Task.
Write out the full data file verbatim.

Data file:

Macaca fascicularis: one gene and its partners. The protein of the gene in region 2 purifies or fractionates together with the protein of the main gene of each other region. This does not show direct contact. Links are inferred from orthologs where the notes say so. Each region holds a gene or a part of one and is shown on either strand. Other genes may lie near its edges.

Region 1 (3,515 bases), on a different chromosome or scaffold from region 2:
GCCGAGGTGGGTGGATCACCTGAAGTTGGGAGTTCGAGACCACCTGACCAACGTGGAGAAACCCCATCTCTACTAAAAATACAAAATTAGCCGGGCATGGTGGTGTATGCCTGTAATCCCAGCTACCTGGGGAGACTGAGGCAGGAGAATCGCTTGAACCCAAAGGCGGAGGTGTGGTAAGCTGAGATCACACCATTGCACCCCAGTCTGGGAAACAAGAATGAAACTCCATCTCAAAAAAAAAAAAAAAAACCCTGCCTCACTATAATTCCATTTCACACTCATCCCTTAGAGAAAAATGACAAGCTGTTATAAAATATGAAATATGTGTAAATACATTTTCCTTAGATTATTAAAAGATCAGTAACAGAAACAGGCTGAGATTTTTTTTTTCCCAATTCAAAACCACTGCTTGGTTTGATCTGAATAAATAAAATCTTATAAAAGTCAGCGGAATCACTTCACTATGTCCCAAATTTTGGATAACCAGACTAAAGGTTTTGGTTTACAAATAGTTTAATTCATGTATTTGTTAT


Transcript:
Macaca fascicularis: one gene and its partners. The protein of the gene in region 2 purifies or fractionates together with the protein of the main gene of each other region. This does not show direct contact. Links are inferred from orthologs where the notes say so. Each region holds a gene or a part of one and is shown on either strand. Other genes may lie near its edges.

Region 1 (3,515 bases), on a different chromosome or scaffold from region 2:
GCCGAGGTGGGTGGATCACCTGAAGTTGGGAGTTCGAGACCACCTGACCAACGTGGAGAAACCCCATCTCTACTAAAAATACAAAATTAGCCGGGCATGGTGGTGTATGCCTGTAATCCCAGCTACCTGGGGAGACTGAGGCAGGAGAATCGCTTGAACCCAAAGGCGGAGGTGTGGTAAGCTGAGATCACACCATTGCACCCCAGTCTGGGAAACAAGAATGAAACTCCATCTCAAAAAAAAAAAAAAAAACCCTGCCTCACTATAATTCCATTTCACACTCATCCCTTAGAGAAAAATGACAAGCTGTTATAAAATATGAAATATGTGTAAATACATTTTCCTTAGATTATTAAAAGATCAGTAACAGAAACAGGCTGAGATTTTTTTTTTCCCAATTCAAAACCACTGCTTGGTTTGATCTGAATAAATAAAATCTTATAAAAGTCAGCGGAATCACTTCACTATGTCCCAAATTTTGGATAACCAGACTAAAGGTTTTGGTTTACAAATAGTTTAATTCATGTATTTGTTAT